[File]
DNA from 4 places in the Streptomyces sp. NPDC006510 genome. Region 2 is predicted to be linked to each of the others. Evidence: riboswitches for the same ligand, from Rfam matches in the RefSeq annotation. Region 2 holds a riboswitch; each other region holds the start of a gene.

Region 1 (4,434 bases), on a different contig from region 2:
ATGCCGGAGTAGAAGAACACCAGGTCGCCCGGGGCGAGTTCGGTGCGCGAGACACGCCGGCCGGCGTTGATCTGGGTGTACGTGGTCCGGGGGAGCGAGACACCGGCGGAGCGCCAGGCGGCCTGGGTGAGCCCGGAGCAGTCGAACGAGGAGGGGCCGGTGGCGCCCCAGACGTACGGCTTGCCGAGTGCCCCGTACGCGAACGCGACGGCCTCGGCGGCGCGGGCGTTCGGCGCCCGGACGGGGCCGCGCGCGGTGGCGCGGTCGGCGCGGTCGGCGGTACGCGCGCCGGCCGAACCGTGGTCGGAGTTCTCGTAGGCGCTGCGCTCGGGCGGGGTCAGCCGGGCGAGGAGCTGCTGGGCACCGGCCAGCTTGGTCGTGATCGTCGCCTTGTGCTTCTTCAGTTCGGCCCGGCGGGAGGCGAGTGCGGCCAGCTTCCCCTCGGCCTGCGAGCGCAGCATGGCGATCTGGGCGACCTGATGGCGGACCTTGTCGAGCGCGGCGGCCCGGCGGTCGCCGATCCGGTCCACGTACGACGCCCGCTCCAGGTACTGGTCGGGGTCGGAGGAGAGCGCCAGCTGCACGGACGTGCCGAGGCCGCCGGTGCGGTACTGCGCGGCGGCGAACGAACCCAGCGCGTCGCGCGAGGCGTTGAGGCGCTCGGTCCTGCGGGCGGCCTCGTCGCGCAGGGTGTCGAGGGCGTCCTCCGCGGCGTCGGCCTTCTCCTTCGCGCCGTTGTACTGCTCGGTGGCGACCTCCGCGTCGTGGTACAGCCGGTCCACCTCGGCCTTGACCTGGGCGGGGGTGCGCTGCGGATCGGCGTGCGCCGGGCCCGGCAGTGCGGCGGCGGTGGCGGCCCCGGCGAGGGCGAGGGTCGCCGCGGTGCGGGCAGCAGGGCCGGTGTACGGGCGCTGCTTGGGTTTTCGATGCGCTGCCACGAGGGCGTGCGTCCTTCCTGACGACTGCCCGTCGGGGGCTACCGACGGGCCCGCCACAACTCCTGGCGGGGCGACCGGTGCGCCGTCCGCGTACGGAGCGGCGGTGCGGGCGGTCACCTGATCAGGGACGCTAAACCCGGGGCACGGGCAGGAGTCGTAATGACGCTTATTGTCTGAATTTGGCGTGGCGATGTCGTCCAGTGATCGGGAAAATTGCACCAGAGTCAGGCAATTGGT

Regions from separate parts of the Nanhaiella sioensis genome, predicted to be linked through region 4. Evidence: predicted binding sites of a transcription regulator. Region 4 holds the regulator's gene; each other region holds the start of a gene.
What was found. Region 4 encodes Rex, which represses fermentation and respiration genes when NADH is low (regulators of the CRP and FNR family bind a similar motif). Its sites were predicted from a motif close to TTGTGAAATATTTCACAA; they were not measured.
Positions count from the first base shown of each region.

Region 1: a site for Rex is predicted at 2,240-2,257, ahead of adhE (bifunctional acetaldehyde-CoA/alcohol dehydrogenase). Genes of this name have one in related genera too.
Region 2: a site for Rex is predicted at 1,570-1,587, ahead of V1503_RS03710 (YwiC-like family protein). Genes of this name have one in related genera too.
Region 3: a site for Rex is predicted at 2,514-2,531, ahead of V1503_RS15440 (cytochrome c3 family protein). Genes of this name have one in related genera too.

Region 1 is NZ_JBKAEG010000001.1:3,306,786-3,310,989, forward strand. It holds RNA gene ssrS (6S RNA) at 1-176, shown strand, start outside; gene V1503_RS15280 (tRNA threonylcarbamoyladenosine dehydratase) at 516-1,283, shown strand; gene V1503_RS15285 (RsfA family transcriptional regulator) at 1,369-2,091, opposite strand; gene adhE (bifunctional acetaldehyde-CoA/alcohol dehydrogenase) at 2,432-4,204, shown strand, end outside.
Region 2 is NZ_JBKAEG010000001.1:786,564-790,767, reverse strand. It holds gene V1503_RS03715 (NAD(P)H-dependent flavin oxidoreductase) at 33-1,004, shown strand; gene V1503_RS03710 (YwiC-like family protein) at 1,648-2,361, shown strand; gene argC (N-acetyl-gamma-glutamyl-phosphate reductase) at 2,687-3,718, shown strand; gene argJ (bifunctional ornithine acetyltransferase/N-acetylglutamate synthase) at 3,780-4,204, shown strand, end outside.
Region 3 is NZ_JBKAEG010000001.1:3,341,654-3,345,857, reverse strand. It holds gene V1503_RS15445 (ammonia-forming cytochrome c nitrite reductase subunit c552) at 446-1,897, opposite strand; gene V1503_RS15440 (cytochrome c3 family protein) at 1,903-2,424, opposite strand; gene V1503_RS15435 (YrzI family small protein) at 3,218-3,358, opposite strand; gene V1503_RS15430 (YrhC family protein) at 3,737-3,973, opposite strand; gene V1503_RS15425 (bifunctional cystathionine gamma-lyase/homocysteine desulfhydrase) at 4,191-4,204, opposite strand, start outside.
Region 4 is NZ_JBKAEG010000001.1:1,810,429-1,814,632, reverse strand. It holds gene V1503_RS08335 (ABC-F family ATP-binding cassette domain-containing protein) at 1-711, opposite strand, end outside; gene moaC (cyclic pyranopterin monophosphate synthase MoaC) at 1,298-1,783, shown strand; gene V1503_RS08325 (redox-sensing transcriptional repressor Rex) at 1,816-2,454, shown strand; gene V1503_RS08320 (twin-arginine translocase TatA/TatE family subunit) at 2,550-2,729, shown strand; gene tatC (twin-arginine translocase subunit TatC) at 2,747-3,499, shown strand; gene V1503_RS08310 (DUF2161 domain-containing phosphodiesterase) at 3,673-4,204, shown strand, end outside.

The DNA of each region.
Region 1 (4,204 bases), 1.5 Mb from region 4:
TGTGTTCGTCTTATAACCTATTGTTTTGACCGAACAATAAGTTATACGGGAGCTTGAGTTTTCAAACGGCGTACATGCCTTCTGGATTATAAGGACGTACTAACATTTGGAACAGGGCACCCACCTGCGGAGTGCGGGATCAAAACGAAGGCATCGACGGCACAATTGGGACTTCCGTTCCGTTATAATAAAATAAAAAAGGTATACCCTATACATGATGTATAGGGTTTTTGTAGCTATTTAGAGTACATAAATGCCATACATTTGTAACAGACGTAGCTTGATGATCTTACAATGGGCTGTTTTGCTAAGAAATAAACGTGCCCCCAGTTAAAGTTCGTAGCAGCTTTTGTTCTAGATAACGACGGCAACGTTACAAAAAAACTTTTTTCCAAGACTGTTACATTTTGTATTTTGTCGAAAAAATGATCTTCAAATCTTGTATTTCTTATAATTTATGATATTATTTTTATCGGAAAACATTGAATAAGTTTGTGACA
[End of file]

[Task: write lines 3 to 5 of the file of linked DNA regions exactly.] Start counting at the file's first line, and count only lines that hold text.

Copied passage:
ATGCCGGAGTAGAAGAACACCAGGTCGCCCGGGGCGAGTTCGGTGCGCGAGACACGCCGGCCGGCGTTGATCTGGGTGTACGTGGTCCGGGGGAGCGAGACACCGGCGGAGCGCCAGGCGGCCTGGGTGAGCCCGGAGCAGTCGAACGAGGAGGGGCCGGTGGCGCCCCAGACGTACGGCTTGCCGAGTGCCCCGTACGCGAACGCGACGGCCTCGGCGGCGCGGGCGTTCGGCGCCCGGACGGGGCCGCGCGCGGTGGCGCGGTCGGCGCGGTCGGCGGTACGCGCGCCGGCCGAACCGTGGTCGGAGTTCTCGTAGGCGCTGCGCTCGGGCGGGGTCAGCCGGGCGAGGAGCTGCTGGGCACCGGCCAGCTTGGTCGTGATCGTCGCCTTGTGCTTCTTCAGTTCGGCCCGGCGGGAGGCGAGTGCGGCCAGCTTCCCCTCGGCCTGCGAGCGCAGCATGGCGATCTGGGCGACCTGATGGCGGACCTTGTCGAGCGCGGCGGCCCGGCGGTCGCCGATCCGGTCCACGTACGACGCCCGCTCCAGGTACTGGTCGGGGTCGGAGGAGAGCGCCAGCTGCACGGACGTGCCGAGGCCGCCGGTGCGGTACTGCGCGGCGGCGAACGAACCCAGCGCGTCGCGCGAGGCGTTGAGGCGCTCGGTCCTGCGGGCGGCCTCGTCGCGCAGGGTGTCGAGGGCGTCCTCCGCGGCGTCGGCCTTCTCCTTCGCGCCGTTGTACTGCTCGGTGGCGACCTCCGCGTCGTGGTACAGCCGGTCCACCTCGGCCTTGACCTGGGCGGGGGTGCGCTGCGGATCGGCGTGCGCCGGGCCCGGCAGTGCGGCGGCGGTGGCGGCCCCGGCGAGGGCGAGGGTCGCCGCGGTGCGGGCAGCAGGGCCGGTGTACGGGCGCTGCTTGGGTTTTCGATGCGCTGCCACGAGGGCGTGCGTCCTTCCTGACGACTGCCCGTCGGGGGCTACCGACGGGCCCGCCACAACTCCTGGCGGGGCGACCGGTGCGCCGTCCGCGTACGGAGCGGCGGTGCGGGCGGTCACCTGATCAGGGACGCTAAACCCGGGGCACGGGCAGGAGTCGTAATGACGCTTATTGTCTGAATTTGGCGTGGCGATGTCGTCCAGTGATCGGGAAAATTGCACCAGAGTCAGGCAATTGGT

Regions from separate parts of the Nanhaiella sioensis genome, predicted to be linked through region 4. Evidence: predicted binding sites of a transcription regulator. Region 4 holds the regulator's gene; each other region holds the start of a gene.
What was found. Region 4 encodes Rex, which represses fermentation and respiration genes when NADH is low (regulators of the CRP and FNR family bind a similar motif). Its sites were predicted from a motif close to TTGTGAAATATTTCACAA; they were not measured.